Separate content from its presentation. One of the lingering mantras of web design and development. It exists as both a rule and a strategic practice. A commandment which promises rewards if followed. But have we iterated this phrase so much as to strip away its meaning? Have we lost sight of what it means to keep the two independent? And is the concept even a real possibility? Is it still merely a myth?
The world of dynamic, database-driven content and conditional server-side scripting brings significant advantages to site owners and content producers. Personal publishing systems and large-scale Content Management Systems add layers of abstraction, allowing the content (or data) to live outside the scripts which assemble content, and the XML or HTML which provides its structure.
These tools allow us to take a large step in the right direction. But they’re only one piece of the mantra above. Technically, we could split this separation concept into two parts. “Keep content separate from structure” and “keep structure separate from presentation“. The first part can be handled by almost any CMS or publishing system, as I’ve already mentioned. The second part is possible with the use of a style sheet language, such as CSS.
But can presentation rules exist entirely separate from structure? CSS selectors build conditional rules which depend on document structure. Selectors specify conditions such as where an element appears in the document, or they hone in on an element based on a pre-existing application of classes and/or IDs. Subconsciously, we may realize our style sheet is a one-off, inherently bound to the document or site it defines. But a document is not at all bound to one style sheet, as the CSS Zen Garden competently demonstrates.
Design changes often require manipulation of more than just the style sheet. This is a reality. Content needs to shift places, or new content needs to be added. We’re constantly learning better ways to mark up our content with leaner HTML, replacing old hacks with better methods. But we need to remind ourselves that we won’t — and in some cases, shouldn’t — always have the luxury of markup control when changing or applying new styles. In some cases, final markup output might be controlled by a deeply embedded CMS under the dominion of stubborn engineers. In other cases, portions of markup might be served by third-party ad vendors and content partners.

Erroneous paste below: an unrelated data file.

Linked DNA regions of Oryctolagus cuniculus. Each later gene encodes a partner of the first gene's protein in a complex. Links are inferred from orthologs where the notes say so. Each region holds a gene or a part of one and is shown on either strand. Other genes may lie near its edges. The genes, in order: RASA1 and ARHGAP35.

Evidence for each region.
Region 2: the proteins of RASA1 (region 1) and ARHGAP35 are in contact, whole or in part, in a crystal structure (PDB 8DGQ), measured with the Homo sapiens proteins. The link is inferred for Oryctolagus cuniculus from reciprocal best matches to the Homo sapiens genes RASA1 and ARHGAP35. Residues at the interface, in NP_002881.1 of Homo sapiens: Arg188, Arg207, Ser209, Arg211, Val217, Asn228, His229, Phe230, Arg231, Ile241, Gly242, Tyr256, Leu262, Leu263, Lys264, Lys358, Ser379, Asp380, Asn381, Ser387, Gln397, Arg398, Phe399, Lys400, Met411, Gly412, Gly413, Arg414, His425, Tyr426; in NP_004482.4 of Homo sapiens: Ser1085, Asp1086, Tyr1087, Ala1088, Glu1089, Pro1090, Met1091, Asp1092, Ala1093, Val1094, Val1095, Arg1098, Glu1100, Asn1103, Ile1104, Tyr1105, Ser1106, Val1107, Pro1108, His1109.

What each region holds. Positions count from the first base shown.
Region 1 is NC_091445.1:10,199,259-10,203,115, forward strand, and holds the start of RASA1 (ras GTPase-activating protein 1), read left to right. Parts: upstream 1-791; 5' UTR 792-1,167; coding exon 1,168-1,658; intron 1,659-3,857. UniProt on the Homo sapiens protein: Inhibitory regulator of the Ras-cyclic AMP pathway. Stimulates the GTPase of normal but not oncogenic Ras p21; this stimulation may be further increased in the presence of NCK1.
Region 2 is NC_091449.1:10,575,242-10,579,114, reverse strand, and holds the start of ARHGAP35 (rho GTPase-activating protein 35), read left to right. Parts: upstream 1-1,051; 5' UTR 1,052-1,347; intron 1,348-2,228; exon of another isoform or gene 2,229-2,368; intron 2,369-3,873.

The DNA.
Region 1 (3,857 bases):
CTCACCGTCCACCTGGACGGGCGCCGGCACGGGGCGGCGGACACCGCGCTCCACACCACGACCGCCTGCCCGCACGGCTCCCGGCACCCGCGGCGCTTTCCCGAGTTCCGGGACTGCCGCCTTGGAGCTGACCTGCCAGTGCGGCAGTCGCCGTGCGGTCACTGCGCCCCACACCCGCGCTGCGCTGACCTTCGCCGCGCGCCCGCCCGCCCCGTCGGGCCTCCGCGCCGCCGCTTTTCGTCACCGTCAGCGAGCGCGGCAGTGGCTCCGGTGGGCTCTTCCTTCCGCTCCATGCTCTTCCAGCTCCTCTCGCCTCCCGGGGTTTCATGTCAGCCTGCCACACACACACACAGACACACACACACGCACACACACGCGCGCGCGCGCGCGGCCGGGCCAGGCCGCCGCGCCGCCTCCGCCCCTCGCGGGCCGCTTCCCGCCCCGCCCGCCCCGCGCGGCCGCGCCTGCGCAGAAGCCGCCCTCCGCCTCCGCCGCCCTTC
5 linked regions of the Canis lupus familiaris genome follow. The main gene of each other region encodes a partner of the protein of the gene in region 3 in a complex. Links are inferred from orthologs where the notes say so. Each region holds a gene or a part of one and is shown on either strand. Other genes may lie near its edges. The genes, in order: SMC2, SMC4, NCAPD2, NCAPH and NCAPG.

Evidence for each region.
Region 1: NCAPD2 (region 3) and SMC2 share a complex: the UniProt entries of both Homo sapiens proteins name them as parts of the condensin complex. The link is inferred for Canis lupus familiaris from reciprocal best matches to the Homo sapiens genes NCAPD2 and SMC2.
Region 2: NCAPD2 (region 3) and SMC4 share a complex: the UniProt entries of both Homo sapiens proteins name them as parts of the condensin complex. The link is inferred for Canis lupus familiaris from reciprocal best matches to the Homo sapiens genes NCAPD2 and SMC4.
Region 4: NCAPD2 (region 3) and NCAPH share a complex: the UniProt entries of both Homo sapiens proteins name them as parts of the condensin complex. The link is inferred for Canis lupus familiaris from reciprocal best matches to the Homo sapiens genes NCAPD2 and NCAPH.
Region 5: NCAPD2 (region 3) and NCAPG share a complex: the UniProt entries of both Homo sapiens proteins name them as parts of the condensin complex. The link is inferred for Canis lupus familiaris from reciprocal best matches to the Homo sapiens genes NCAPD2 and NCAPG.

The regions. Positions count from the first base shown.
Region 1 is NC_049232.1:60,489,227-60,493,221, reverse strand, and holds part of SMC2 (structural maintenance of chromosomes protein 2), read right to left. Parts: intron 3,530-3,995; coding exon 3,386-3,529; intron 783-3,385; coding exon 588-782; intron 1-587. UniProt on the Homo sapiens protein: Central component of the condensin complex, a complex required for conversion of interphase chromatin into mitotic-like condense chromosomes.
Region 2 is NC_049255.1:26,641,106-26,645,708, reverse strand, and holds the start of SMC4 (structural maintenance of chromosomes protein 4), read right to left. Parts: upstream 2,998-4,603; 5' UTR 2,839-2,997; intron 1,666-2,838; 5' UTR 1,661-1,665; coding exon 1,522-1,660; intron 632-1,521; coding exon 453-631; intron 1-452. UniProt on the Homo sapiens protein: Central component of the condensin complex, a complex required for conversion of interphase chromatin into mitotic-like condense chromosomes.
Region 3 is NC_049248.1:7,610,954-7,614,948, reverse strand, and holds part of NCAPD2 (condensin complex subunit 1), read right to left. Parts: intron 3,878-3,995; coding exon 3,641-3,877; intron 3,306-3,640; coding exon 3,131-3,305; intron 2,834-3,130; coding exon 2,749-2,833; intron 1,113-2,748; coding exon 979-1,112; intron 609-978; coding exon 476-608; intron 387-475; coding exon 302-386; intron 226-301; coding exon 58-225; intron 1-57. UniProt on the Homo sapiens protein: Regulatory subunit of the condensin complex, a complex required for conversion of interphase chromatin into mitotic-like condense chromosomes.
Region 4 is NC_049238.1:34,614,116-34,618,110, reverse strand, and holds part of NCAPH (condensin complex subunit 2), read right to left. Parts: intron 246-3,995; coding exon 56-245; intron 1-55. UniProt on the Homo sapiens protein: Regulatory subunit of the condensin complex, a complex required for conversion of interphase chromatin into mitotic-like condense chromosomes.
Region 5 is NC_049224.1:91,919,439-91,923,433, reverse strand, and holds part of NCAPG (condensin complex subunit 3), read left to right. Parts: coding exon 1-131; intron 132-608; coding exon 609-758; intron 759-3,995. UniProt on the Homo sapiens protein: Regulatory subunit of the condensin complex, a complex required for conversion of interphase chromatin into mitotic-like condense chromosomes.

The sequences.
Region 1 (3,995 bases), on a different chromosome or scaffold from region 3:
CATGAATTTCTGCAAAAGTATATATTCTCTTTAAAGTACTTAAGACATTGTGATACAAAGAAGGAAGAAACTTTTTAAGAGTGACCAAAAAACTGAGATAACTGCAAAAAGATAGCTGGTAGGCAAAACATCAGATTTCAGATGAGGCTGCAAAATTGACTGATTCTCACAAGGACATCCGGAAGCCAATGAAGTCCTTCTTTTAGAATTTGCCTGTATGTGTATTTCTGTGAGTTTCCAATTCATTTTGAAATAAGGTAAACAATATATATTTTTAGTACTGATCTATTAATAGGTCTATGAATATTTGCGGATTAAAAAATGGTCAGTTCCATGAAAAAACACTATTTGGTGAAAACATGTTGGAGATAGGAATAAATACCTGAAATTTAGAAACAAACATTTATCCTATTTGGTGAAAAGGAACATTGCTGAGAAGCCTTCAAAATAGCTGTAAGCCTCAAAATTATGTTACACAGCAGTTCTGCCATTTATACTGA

In the spirit of keeping structure separate from presentation, ideally, the markup shouldn’t need to change if written correctly the first time. But we might not have power to change existing markup to better suit our purposes. We need to break ourselves of relying on the ability to affect markup in order to change design. When we talk about redesigning a CSS-based site in a matter of hours or days, compared with weeks or months, we’re implying the changes occur in the CSS alone, leaving the markup (mostly) untouched.
Old Habits Die Hard
Unfortunately, some of us have become accustomed to changing markup structure at will. Publishing systems controlled by templates allow endless manipulation of front-end code. We tweak templates, instantly distributing changes throughout hundreds or thousands of web pages with the click of a button or two. Personal sites and weblogs are often controlled by one person or a small group, providing a distinct advantage over larger commercial sites. Changes to markup structure and design happen any time, without need to consult producers or engineering teams.
The concept of keeping structure separate from presentation becomes obfuscated when we make design changes by manipulating both markup and CSS at the same time. Learning the effects of CSS by tweaking markup is one thing. So is stripping out old table hacks and font tags during a massive conversion. However, when we make small design adjustments by adding extra
<div> tags or
class attributes, then alter the CSS to take advantage of those markup changes, we confuse the concept of independent structure and presentation. We may even continue bad habits and form inappropriate expectations along the way. I write from my own experience. What’s yours?